Organic Gardening 101 For Beginners: How To Start an Organic Garden
Are you thinking of starting a garden, but doing it the old fashioned way with no pesticides? Organic Gardening can be an extremely fun experience, but there are some specific steps you'll want to take before getting started. In this article, organic gardening expert Logan Hailey walks through what you can expect.
Tiptoeing out to my organic garden on a cool summer evening, I cut an emerald zucchini from the squash patch, pull handfuls of crisp sugar snap peas from their vines, snip some rosemary and thyme from the herb gardens, and pull some kale for a delicious homegrown Italian meal.
In a world of uncertainty, climate change, and food insecurity, gardening remains perennially relevant. There is something incredibly special about growing humble seeds into fruitful meals straight from the Earth. It is a reconnection to our primal roots.
Whether you want to be more self-sufficient, connect closer to nature, or simply enjoy higher-quality food, starting an organic garden may be the most rewarding hobby you’ve ever undertaken. If you have a “green thumb” or a “black thumb”, it doesn’t matter. Nature is notoriously forgiving and gardens are a place to experiment and have fun.
- 1 Garden Basics
- 2 What is Organic Gardening?
- 3 Designing Your Garden
- 4 Planning Your Garden
- 5 Crop Planning
- 6 Choose Seeds or Starts
- 7 Types of Seeds
- 8 Planting Your Organic Garden
- 9 Garden Maintenance
A lot of people these days overcomplicate organic gardening. We’ve forgotten that our ancestors figured out how to grow food with little more than their eyes to observe nature and their hands to feel the Earth. There is plenty of time to learn, grow, and perfect your gardening skills.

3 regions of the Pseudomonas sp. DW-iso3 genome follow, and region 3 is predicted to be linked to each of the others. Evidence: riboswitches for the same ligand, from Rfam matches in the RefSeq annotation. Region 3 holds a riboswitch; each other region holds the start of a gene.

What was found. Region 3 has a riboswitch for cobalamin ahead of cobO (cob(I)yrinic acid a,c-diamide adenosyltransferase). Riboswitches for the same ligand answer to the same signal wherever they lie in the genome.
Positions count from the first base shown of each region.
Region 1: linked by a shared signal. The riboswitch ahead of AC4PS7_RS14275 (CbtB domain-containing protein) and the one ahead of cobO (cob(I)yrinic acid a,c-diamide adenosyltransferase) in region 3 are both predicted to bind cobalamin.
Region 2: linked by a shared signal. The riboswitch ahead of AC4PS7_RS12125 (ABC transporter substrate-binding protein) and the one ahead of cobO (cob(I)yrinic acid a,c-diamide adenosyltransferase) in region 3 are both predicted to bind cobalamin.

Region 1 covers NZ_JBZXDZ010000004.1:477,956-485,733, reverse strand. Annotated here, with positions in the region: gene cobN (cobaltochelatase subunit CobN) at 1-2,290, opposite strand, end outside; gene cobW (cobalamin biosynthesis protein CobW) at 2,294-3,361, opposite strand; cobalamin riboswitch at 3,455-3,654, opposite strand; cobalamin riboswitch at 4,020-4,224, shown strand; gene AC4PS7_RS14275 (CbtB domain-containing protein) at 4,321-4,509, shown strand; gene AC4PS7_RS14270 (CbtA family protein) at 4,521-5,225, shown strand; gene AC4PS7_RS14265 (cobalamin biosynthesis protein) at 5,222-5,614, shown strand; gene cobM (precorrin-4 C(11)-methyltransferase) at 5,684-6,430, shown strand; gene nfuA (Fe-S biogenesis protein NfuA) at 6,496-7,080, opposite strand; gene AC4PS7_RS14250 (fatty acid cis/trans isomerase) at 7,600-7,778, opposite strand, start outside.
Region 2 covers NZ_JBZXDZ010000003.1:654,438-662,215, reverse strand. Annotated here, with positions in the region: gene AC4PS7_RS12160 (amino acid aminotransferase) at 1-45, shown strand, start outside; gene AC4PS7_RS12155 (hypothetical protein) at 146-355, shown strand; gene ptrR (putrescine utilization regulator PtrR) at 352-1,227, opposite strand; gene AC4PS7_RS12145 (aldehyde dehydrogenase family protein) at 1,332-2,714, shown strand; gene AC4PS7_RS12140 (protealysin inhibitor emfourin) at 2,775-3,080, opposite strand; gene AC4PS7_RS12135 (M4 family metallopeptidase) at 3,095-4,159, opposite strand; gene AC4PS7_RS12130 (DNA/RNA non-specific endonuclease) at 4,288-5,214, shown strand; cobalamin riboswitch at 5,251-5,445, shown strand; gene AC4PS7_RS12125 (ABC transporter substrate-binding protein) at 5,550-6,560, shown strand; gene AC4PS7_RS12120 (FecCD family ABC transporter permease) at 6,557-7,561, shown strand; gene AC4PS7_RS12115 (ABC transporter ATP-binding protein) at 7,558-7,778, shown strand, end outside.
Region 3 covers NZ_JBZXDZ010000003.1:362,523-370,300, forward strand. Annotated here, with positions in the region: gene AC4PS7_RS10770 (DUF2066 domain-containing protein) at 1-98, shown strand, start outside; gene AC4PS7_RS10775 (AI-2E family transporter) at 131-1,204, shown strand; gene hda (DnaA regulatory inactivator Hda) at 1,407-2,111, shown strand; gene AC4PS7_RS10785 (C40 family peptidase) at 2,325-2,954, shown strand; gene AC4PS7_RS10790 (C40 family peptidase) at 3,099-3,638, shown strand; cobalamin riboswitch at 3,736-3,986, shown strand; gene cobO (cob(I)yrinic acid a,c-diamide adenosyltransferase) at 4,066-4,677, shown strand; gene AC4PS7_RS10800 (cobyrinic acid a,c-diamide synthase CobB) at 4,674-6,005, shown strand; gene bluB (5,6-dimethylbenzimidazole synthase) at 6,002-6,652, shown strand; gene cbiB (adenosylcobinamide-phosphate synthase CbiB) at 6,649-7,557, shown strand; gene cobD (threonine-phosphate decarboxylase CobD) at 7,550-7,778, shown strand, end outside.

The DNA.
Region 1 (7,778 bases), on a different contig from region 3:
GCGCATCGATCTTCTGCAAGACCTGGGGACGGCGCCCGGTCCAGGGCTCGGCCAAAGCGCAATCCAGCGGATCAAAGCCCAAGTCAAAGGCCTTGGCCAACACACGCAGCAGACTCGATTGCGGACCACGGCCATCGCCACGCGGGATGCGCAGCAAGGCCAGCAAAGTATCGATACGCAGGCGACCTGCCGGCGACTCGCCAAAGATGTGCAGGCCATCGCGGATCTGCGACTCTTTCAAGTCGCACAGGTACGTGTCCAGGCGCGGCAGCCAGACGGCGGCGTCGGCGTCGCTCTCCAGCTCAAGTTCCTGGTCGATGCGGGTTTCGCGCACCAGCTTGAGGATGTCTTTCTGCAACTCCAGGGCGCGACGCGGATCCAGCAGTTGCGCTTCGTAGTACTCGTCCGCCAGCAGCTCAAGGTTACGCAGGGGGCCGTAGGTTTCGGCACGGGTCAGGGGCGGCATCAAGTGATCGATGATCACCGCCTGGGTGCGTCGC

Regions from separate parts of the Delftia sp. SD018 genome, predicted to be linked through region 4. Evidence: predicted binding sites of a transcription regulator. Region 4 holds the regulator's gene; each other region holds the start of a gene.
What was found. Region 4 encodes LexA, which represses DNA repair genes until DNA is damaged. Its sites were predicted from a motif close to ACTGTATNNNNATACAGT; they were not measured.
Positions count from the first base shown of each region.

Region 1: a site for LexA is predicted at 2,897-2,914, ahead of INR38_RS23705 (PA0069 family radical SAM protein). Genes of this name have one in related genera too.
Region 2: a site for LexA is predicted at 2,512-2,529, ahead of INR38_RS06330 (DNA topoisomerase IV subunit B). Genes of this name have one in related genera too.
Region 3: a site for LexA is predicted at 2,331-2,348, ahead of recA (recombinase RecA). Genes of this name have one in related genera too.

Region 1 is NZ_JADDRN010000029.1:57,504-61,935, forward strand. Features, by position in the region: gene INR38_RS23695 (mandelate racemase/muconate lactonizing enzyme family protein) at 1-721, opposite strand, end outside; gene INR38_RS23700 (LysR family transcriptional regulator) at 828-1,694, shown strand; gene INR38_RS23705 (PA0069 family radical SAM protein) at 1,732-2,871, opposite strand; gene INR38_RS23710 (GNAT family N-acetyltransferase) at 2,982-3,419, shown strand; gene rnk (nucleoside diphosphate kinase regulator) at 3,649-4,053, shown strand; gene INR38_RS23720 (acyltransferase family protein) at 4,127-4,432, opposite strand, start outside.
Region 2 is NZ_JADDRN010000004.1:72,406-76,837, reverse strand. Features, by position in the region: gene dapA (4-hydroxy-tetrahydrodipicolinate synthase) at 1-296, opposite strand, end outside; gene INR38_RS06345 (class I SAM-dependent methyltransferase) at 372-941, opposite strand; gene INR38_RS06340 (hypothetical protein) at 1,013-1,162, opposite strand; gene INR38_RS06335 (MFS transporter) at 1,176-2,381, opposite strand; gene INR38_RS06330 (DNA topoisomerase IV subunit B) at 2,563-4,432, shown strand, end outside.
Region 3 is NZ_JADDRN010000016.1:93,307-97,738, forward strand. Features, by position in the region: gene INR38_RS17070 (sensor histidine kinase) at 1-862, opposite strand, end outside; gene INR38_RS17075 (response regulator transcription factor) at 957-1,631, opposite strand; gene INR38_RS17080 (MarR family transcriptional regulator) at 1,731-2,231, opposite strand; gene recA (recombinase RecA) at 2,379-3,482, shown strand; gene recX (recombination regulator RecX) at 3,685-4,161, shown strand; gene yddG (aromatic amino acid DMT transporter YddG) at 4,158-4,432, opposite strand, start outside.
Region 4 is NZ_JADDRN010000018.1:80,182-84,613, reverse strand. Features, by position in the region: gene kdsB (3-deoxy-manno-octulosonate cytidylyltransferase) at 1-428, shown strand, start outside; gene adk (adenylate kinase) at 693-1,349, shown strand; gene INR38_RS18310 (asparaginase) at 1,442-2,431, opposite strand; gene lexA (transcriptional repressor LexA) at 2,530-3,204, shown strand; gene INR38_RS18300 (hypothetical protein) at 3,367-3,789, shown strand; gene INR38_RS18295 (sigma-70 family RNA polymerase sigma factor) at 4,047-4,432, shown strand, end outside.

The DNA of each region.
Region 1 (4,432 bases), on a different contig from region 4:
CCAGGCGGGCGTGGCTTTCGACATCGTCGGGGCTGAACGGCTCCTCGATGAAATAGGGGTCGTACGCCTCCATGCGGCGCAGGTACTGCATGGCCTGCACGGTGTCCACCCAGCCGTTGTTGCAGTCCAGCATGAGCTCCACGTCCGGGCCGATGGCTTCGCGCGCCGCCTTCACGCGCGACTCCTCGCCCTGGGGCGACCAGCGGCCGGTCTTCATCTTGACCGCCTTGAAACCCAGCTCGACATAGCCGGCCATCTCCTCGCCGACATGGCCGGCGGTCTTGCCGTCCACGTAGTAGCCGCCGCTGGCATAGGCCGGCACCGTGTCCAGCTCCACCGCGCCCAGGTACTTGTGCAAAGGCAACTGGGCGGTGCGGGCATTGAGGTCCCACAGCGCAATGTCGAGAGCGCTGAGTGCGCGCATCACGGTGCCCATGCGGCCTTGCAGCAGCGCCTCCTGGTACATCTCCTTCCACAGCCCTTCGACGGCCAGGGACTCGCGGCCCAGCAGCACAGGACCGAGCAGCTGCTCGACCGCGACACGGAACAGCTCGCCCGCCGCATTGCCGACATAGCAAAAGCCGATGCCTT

Unfortunately, you won’t be able to plant the perfect organic garden by using just a few tips. This guide, however, aims to give you all the information you need to successfully start your very own organic garden, even if you’ve never picked up a garden shovel before. Let’s get into the basics.
What is Organic Gardening?
You probably want to start a garden to live healthier and more naturally, therefore using toxic chemicals is off the table. Organic gardening is all about growing plants in tune with Nature. Nature does not use harmful man-made chemicals to kill pests or weeds, nor does she disturb the soil or plant monocultures the way industrial farms do.
Organic gardening takes an ecological approach to cultivating food. Most importantly, eating organically ensures that you are feeding your family the most wholesome food possible and maintaining a healthy environment in your yard and garden for years to come.
Organic Gardening Rules
The term “organic” is technically regulated by the USDA and refers to a whole set of growing practices, including:
- No synthetic fertilizers
- Zero synthetic pesticides, fungicides or herbicides
- No GMOs
- Nurturing soil biology
- Growing diverse crops
- Using compost or other types of organic matter
- Purchasing only organic, untreated seeds
- Planting pollinator habitat